Scientists and engineers with AOML's Physical Oceanography Division have successfully designed, built, and tested a new antenna system that dramatically increases data transmission reliability while drastically reducing operating costs. The new Iridium-based transmission system has no restrictions on data format or size, allowing data from various ocean and land-based observation platforms to be transmitted more securely and at a fraction of the cost as the older Inmarsat‐C platform. Since its completion, PhOD researchers have adopted the system on a number of expendable bathythermograph (XBT) transects, as well as simultaneously tested and implemented it on other AOML observing systems. Use of the new Iridium system has resulted in a 95 percent reduction in the average transmission cost for an XBT profile, with an estimated savings to NOAA of more than $200,000 annually.
A fall rate experiment was conducted aboard the UNOLS R/V Endeavor, which sailed from Puerto Rico on February 15, 2015 in support of AOML's Western Boundary Times Series Program. During the cruise, over 100 XBTs were deployed to assess biases in temperature profiles based on XBT launch height.
AOML reached an important milestone in October: the deployment of 8000 expendable bathythermograph (XBT) probes each year for the past two consecutive fiscal years. XBTs are launched globally from ships of opportunity and measure ocean temperature as they descend through the water. AOML’s XBT network includes the maintenance of 15 XBT transects in partnership with institutions from Argentina, Australia, Brazil, France, Italy, Japan, South Africa, and the U.S. In addition to the collection and distribution of temperature profiles, AOML’s XBT network also provides support to the National Weather Service for the collection of marine meteorological observations, as well as to the Global Drifter and Argo programs. During the last two fiscal years, 93 drifters and 67 Argo floats were deployed by XBT riders on cargo ships in data sparse remote regions without much ship traffic.
A study on the Antarctic Circumpolar Current (ACC) by researchers with AOML’s Physical Oceanography Division and the Marine Research Institute of the University of Cape Town has been published online by the Journal of Geophysical Research. In this study, the authors used data from the AX25 repeat expendable bathythermograph (XBT) transect (which runs from South Africa to Antarctica) with h ydrographic and satellite observations to assess the link b etween local wind forcing mechanisms, the variability in upper ocean temperatures, and the dynamics of the different fronts in the ACC region south of South Africa. The authors report a mechanism by which local winds alter the structure of the ACC flow in the region. These changes in the local ACC structure were found to be due to anomalies of opposite signs in the transport of the Subantarctic Front (SAF) and Antarctic Polar Front (APF) caused by latitudinal shifts of the westerlies. Full reference can be found here: Domingues et al. (2014)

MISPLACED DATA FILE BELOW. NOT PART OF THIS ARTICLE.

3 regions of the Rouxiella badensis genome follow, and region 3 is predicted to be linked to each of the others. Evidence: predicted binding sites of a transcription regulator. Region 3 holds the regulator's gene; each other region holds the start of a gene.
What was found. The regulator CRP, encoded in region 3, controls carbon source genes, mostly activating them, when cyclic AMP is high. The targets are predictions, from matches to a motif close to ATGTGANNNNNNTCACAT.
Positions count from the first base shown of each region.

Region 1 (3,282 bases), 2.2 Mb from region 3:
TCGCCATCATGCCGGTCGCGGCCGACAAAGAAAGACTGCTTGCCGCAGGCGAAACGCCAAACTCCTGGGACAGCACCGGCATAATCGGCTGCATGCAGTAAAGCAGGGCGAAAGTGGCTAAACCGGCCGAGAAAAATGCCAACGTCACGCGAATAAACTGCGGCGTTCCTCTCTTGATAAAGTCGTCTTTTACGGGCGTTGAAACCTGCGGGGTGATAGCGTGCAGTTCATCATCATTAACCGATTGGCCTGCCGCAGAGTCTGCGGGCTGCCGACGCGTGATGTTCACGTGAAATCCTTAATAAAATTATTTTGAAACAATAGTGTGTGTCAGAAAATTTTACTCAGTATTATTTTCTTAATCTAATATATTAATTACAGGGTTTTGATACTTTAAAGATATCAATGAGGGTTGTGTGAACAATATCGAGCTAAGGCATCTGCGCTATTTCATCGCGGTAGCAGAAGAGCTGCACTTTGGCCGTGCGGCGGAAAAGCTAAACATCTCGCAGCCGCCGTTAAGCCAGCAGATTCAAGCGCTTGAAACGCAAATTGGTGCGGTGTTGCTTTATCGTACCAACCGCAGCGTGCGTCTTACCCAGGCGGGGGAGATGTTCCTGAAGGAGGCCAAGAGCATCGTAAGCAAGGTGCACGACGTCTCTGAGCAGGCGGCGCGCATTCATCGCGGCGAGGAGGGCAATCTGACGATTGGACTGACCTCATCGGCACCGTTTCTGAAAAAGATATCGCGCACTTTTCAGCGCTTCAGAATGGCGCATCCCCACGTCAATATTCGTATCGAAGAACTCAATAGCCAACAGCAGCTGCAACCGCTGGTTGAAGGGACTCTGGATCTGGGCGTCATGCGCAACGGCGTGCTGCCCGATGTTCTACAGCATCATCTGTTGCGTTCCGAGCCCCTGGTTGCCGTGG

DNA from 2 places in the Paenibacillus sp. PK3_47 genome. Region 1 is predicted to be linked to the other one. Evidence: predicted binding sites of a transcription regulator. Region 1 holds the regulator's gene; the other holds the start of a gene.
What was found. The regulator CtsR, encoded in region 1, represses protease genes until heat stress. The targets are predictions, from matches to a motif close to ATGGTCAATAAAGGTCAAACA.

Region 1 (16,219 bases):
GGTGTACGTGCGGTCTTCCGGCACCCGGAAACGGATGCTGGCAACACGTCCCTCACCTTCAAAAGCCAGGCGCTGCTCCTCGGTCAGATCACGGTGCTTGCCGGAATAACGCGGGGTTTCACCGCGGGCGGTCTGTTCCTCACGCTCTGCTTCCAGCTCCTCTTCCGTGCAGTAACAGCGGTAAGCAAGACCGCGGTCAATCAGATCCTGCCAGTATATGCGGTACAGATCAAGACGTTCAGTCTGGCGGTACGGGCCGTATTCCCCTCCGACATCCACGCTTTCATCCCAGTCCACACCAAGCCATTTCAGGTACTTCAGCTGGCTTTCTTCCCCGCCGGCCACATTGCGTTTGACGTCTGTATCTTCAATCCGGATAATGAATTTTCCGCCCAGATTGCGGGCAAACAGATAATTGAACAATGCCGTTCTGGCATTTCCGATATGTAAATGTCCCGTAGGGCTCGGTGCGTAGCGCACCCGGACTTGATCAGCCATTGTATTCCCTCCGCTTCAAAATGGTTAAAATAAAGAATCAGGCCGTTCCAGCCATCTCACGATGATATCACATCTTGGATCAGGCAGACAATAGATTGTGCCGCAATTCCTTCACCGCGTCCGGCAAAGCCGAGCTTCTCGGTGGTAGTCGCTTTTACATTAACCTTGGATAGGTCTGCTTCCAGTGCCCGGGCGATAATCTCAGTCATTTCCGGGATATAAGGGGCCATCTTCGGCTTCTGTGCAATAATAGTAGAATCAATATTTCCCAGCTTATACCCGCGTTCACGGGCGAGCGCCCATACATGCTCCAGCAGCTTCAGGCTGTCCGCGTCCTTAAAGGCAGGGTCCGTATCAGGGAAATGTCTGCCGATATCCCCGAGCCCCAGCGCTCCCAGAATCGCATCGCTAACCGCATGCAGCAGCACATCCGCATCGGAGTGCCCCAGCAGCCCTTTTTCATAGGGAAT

The XBT/CTD pairs dataset (Version 1), used to calculate the historical XBT fall rate and temperature corrections presented in Cowley et al (2013), has been made publicly availble through the following DOI permanent link: http://dx.doi.org/10.4225/08/52AE99A4663B1. Each dataset contains the scientifically quality controlled version and the original data, when available. The publication of this dataset provides new ground for additional research on the XBT biases, in support of improvements on the XBT technology.
In a recent paper (Abraham et al. 2013), scientists assessed the evolution of ocean temperature measurement systems focusing on the development and accuracy of two critical devices in use today (expendable bathythermographs and CTDs – conductivity-temperature-depth instruments used on Argo floats). A detailed discussion of the accuracy of these devices and a projection of the future of ocean temperature measurements are provided. The accuracy of ocean temperature measurements is discussed in detail in the context of ocean heat content, Earth’s energy imbalance, and thermosteric sea level rise. The latest data for thermal expansion sea-level rise are included and analyzed.
With the collaboration of the Servicio de Hidrografia Naval (Argentinean Coast Guard) an AX18 cruise from Argentina to South Africa was conducted during the month of August, 2013. This was the 35th realization of this transect that has been continuously occupied since 2002. The XBT data collected along this transect is used to monitor the meridional mass and heat transport in the upper 800m along 30°S. XBT are mostly deployed from cargo vessels with the help of shipping companies that voluntarily participate in the Ship Of Opportunity Program. The recent AX18 cruise was carried out on board the MOL's Onix Ace.